OS X: Saving energy with Sleep

Learn about power saving features your Mac uses, including automatic sleep, safe sleep and Power Nap.

energy saver icon


When you’re not using your Mac, you can save energy by putting it to sleep. When your Mac is in sleep, it’s on but consumes less power. It takes your Mac less time to wake from sleep than it does to start up after being turned off.

How do I put my Mac to sleep?

To put your Mac to sleep immediately, do one of the following:

  • Choose Sleep from the Apple menu ()
  • Press the Command (⌘) Option and Media Eject key (⏏) simultaneously.
  • If you’re using a Mac notebook computer, close its built-in display.
  • Tap the power button on your computer.

Automatic sleep

Your computer normally sleeps and wakes as needed. When you leave your computer idle, OS X automatically turns off or powers down features that you aren't using. When the computer needs to perform a task, related components are powered back up.

You can change how some features react when left idle, or prevent your computer from sleeping. To select which features of your computer enter a low power mode when left idle, open the Energy Saver pane of System preferences.

  1. Choose System Preferences from the Apple () menu.
  2. Click the Energy Saver icon in the System Preferences window.

energy saver window

Display sleep

You can tell OS X how long to wait before putting your display to sleep. This is useful if your computer is performing a task (such as playing music) but you don't need to see anything the computer is doing. Putting your displays to sleep halts the video signal to internal and external displays connected to your Mac. For Apple displays and built-in displays, this also means that the backlight on the LCD is turned off to save energy.

The display screen goes dark or turns off, but apps that are still busy on your computer remain active. If your display has a power indicator, it may change to indicate that the display is in a low-power mode. To wake your display, move the mouse, touch the trackpad, or press a key on the keyboard.

Put hard disks to sleep when possible

This Energy Saver setting powers down the hard drive motor when you aren't reading or writing files from the drive. This setting only works with computers that use mechanical hard drive mechanisms to store data. Consider deselecting this option if you are using an application that works better with continued read and write access to the hard disk, such as a pro audio or video editing app.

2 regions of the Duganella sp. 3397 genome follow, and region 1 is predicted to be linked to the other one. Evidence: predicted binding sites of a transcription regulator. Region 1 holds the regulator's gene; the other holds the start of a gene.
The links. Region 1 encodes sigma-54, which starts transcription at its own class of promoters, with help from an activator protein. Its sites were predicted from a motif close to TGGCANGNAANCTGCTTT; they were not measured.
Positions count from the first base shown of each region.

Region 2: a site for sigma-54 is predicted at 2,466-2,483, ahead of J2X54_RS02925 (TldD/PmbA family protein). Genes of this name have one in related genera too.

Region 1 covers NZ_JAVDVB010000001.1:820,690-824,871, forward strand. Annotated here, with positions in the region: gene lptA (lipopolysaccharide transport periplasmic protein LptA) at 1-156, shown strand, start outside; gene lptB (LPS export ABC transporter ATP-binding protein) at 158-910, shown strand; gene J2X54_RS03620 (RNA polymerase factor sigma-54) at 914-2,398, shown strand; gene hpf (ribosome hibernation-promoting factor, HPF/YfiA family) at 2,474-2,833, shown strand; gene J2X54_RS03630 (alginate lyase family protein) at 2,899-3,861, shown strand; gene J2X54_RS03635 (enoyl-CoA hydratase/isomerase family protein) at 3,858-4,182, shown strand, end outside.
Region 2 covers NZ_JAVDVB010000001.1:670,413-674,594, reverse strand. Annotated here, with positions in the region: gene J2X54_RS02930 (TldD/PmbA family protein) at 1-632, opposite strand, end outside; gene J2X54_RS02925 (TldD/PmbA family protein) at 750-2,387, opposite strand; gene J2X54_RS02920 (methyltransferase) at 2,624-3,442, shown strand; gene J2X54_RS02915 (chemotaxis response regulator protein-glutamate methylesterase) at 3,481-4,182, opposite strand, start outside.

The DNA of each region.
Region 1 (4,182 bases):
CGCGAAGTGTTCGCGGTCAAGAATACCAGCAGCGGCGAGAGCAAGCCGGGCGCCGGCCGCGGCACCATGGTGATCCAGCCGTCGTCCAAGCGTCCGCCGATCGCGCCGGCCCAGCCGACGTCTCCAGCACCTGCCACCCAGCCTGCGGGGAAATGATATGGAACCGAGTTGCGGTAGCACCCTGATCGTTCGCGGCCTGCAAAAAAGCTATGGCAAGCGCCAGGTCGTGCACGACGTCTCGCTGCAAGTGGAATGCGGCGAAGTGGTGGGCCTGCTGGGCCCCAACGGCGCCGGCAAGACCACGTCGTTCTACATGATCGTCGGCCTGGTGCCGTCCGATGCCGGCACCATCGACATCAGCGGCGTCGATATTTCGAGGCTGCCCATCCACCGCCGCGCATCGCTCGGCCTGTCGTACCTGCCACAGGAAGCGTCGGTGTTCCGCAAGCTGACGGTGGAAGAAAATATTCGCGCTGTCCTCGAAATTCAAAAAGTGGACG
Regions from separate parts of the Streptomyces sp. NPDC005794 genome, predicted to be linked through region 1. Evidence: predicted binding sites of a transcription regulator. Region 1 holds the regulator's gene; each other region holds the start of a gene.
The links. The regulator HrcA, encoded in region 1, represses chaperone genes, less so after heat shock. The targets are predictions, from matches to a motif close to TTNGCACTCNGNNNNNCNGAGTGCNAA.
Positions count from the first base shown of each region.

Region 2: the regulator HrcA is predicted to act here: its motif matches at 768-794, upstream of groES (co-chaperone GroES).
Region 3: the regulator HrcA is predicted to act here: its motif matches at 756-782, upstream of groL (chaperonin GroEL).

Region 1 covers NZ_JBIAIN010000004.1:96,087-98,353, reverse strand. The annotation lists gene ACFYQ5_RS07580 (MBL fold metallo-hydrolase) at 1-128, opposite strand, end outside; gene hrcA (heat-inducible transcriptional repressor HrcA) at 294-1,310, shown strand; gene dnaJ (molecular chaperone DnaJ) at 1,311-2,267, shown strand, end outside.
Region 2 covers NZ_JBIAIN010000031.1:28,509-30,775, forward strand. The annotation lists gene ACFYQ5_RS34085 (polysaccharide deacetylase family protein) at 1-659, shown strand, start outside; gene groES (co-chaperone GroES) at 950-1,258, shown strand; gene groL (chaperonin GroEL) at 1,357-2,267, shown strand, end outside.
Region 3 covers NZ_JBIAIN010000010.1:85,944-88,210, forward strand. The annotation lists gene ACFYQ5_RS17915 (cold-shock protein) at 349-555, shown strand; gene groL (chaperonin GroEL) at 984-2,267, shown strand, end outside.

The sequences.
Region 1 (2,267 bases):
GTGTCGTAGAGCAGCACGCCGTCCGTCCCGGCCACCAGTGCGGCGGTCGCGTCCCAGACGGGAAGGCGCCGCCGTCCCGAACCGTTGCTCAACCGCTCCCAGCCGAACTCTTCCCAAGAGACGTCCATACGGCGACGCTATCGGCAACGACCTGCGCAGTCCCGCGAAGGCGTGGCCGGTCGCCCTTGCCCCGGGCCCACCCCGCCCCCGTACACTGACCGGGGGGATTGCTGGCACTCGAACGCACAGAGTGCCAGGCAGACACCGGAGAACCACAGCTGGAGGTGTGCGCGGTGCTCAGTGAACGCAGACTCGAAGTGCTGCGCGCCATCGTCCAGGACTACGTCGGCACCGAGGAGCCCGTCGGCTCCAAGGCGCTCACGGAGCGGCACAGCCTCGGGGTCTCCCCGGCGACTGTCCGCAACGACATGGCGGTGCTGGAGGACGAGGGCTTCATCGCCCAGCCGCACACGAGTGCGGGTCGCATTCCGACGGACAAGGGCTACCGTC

Note: Solid-state drives (SSD) do not use a motorized mechanism to read or write data. For Mac computers that only include a built-in solid-state drive, this setting does not affect the built-in drive. It only applies to externally connected, mechanical drives.

Wake for Network Access

Select this option if you want your computer to automatically wake up when someone accesses its shared resources, such as shared printers or iTunes playlists. This setting applies to the wired connections from other computers such as Ethernet. It also applies to WiFi connections if you are using a properly configured AirPort base station.

Note: Some tasks may prevent the computer from sleeping when idle. See the Troubleshooting section of this article for more information.

Enable Power Nap

Computers using OS X Mavericks include support for Power Nap. This is a special sleep mode that allows your Mac to automatically wake to perform certain tasks, then go back to sleep again when it's finished. This setting in Energy Saver preferences allows you to control whether to let your Mac wake to perform these tasks or, to always sleep. See the Power Nap section of this article for more information.

Additional Options

You may see additional options in Energy Saver preferences depending on whether you are using a desktop or notebook Mac. To learn about these additional settings, select the kind of Mac you are using below.

Mac Pro, Mac mini, iMac

When using a desktop Mac, you can control when your computer, display and hard disks are put to sleep to save energy.

  1. Choose System Preferences from the Apple () menu.
  2. Click the Energy Saver icon in the System Preferences window.

Energy Saver preferences

Computer Sleep

On some Mac desktop computers, you can set how long to wait until the computer enters its lowest idle power mode. This setting is different from display sleep in that other parts of the computer also sleep. If you set the computer to never sleep using this slider, the display and other elements of the computer remain in a fully powered state.

Allow power button to put the computer to sleep